This approach was applied by the Court of Appeal to Mrs Lejonvarn's duty in terms of inspecting the works, producing designs for them to be priced, receiving applications for payment and cost control. In each case, the duty of care was expressed in terms of what services she did perform, i.e. there was no general obligation on her part to do any of this.

The Court of Appeal dismissed Mrs Lejonvarn's appeal by three judgments to nil, i.e. a unanimous decision against her.

So how much did Mrs Lejonvarn's owe Mr & Mrs Burgess?

In the next round of this legal boxing match, Mr Martin Bowdery QC had to decide whether Ms Lejonvarn had breached the duty of care by failing to exercise reasonable skill and care. If she had done so, he had to decide what financial compensation (i.e. damages) she had to pay Mr & Mrs Burgess.

Having considered the evidence before him the judge concluded that there was nothing to suggest that had Mrs Lejonvarn been allowed to continue with the Garden Project it would not have completed within budget. The claims that she had failed to produce an adequate budget were "particularly difficult to understand".

In addition, the judge could not understand how Mrs Lejonvarn could be liable for defective work carried out by the landscape contractor. There was also no evidence that she had failed to spot defects in the works.

As to her drawings the judge rejected the allegation that they had been produced negligently.

In summary the judge took the view that Mr & Mrs Burgess had taken a "scattergun approach" in their criticisms of Mrs Lejonvarn. This seemed to be a claim seeking to punish Mrs Lejonvarn rather than one seeking fair and reasonable compensation. The judge concluded by dismissing Mr & Mrs Burgess's claim and the press headlines followed (free from any mention of Brexit).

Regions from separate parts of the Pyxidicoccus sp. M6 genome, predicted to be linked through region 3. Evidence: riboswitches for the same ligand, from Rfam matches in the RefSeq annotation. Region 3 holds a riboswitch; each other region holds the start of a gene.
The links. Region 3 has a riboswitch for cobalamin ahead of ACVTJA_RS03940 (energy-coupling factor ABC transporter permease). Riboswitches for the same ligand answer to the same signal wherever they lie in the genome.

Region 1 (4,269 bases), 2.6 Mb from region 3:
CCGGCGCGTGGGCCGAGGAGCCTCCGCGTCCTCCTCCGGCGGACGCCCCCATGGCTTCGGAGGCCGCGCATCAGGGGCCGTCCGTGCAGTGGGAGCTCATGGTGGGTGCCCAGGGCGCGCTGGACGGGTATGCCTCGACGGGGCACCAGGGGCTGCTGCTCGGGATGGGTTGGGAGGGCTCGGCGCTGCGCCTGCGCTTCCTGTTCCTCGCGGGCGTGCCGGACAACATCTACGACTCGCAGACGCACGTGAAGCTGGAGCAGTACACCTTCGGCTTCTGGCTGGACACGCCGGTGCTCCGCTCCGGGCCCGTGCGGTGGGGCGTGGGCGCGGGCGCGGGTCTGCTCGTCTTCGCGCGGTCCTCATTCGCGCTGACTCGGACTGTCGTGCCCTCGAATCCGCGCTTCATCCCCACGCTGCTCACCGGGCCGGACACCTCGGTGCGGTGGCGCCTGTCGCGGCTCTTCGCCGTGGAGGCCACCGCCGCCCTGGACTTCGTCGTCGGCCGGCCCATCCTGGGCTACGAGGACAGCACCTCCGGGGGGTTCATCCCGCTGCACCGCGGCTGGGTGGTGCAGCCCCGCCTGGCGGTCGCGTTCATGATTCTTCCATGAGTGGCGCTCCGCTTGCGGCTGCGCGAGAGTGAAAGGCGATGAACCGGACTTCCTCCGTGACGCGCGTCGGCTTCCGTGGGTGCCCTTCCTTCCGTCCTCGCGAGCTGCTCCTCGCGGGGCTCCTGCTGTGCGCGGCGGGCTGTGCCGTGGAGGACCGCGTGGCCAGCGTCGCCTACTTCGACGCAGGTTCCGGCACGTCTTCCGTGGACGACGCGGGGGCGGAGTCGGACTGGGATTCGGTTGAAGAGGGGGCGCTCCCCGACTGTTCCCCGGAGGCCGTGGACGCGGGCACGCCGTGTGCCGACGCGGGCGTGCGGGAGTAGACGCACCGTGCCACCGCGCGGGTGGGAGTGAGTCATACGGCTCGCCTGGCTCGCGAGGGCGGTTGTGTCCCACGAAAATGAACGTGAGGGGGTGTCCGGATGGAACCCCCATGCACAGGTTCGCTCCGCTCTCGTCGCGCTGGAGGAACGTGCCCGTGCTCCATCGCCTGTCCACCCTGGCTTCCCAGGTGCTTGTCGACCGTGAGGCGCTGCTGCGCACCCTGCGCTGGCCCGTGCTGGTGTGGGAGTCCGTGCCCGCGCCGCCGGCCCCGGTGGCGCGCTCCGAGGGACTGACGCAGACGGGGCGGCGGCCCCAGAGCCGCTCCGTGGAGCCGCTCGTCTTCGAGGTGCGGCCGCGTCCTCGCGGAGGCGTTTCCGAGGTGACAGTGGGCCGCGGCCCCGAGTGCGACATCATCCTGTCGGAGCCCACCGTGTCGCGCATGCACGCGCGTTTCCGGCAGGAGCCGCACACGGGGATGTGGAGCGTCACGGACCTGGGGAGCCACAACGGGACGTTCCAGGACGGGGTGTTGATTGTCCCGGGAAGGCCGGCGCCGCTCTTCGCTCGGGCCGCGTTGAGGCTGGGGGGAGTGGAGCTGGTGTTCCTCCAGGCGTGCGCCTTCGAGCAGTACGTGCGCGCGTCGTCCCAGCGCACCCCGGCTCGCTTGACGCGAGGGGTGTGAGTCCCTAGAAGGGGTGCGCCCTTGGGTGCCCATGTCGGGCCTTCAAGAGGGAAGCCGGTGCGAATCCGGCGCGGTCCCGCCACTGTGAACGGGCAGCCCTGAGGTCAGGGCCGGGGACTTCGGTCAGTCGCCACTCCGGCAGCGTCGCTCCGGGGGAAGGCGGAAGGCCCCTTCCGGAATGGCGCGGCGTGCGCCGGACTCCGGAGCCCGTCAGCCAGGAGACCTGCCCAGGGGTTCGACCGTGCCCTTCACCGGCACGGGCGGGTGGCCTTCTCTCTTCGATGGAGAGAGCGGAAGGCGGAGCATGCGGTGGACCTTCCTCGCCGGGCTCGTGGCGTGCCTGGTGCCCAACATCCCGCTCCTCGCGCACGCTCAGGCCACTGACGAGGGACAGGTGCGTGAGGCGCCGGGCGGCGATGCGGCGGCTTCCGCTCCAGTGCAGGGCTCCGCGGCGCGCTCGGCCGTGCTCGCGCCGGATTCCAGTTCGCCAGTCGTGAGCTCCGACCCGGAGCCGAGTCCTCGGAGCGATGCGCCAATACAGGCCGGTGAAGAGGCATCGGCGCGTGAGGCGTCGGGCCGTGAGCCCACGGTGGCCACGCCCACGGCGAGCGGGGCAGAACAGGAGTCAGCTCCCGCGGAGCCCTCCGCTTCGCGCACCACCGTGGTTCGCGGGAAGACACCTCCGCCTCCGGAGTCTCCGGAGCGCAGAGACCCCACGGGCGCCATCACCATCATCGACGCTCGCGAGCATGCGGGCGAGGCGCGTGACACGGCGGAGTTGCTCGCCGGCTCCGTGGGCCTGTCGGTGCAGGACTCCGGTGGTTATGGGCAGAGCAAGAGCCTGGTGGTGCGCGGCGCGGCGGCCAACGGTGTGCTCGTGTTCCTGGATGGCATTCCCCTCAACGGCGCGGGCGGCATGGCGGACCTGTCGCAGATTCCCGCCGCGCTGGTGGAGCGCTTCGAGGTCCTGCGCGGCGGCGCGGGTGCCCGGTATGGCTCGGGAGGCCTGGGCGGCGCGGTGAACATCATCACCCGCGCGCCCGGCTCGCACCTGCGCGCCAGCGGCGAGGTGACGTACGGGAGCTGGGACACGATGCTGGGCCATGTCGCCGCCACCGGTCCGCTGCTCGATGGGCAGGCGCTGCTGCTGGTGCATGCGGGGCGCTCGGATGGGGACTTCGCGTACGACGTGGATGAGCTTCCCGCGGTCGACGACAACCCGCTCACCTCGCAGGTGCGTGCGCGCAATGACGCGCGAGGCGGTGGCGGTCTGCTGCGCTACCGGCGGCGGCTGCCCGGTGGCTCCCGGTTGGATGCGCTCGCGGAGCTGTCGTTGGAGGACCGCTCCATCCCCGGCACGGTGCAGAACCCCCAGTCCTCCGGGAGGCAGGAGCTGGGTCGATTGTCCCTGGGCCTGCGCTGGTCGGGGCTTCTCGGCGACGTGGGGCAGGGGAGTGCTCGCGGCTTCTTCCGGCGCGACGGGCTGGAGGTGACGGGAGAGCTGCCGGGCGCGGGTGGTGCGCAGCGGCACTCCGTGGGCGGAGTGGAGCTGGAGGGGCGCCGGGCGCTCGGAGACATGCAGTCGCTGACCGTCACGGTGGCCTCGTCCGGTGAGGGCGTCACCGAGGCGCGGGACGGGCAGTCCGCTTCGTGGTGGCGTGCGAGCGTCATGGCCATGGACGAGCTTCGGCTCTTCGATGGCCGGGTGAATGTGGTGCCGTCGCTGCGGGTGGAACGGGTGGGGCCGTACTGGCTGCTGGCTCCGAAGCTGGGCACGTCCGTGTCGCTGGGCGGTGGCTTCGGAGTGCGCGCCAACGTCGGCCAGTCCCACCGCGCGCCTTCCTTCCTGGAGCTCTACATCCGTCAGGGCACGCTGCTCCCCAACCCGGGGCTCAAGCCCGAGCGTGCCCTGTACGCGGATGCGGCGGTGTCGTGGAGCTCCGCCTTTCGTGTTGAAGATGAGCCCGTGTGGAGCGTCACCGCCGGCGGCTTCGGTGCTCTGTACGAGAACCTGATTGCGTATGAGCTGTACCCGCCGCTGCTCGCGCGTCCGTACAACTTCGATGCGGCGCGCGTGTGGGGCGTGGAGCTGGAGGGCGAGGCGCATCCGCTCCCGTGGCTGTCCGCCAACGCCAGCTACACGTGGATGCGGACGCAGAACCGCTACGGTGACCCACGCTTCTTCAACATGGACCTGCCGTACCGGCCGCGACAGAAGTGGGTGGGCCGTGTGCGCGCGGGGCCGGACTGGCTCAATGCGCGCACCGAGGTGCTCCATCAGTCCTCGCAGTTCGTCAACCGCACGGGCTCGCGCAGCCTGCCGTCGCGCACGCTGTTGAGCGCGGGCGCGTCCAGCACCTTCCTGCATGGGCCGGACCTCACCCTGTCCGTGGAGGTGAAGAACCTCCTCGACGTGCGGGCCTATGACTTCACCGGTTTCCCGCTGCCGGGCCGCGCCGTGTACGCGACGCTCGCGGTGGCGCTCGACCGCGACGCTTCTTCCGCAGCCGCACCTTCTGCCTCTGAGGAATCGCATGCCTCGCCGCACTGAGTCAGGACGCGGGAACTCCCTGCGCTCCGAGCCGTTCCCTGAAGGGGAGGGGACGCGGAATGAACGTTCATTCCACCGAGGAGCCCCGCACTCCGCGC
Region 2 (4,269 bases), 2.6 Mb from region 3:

A professional person can owe a duty of care to carry out his/her services with reasonable skill and care even where there is no contract in place and no payment is received. Where the professional person fails to exercise such skill and care s/he will be liable to pay compensation. Mrs Lejonvarn had no contract with Mr & Mrs Burgess but the first judge (as upheld by the Court of Appeal) concluded she did owe them a duty of care in the law of tort.

The duty arises on the basis that the professional person "assumes" responsibility towards for the provision of the services. The other party (Mr & Mrs Burgess in this case) is entitled to rely on the professional carrying out those services with reasonable skill and care.

The duty may only extend to the services actually performed (or assumed) by the professional person and it depends on the facts (as always). For example, if the architect did not actually attend site to carry out any inspection of the works it will be difficult to argue that s/he assumed responsibility to do so. This is different to where a formal contract exists placing a positive obligation on the professional to inspect the works but that was not the case with Mrs Lejonvarn.

Even if the professional does owe a duty of care and did carry out a service you still need to prove that s/he broke that duty. A professional person does not owe an obligation to carry out a service with perfection but rather with reasonable skill and care. This point is sometimes missed by claimants and their advisers. In Mrs Lejonvarn's case Mr Justice Bowdery QC dismissed the Burgesses claim for this reason, i.e. they failed to prove any of the alleged breaches.

Mrs Lejonvarn achieved ultimate victory but this was more than 5 years after she left the Garden Project in July 2013. The time and stress suffered by her and Mr & Mrs Burgess of this 5 year legal boxing match can never be fully quantified. In contrast the financial cost to Mr & Mrs Burgess can be and the next step is going to be deciding what their legal bill is. After three separate court decisions one can assume this will be high, i.e. unless insurers are picking up the legal bill Mr & Mrs Burgess are likely to have to pay their own legal costs and a significant proportion of Mrs Lejonvarn.

As for the modern day good Samaritan while the saga endured by Mrs Lejonvarn has received much positive press coverage it is important to understand that under English law the good Samaritan can still be liable to pay compensation if things go wrong. The fact that there is no contract in place and no payment is received does not mean there is no liability. In conclusion, if you are a professional person do think twice before crossing the road to give some friendly advice to your neighbour.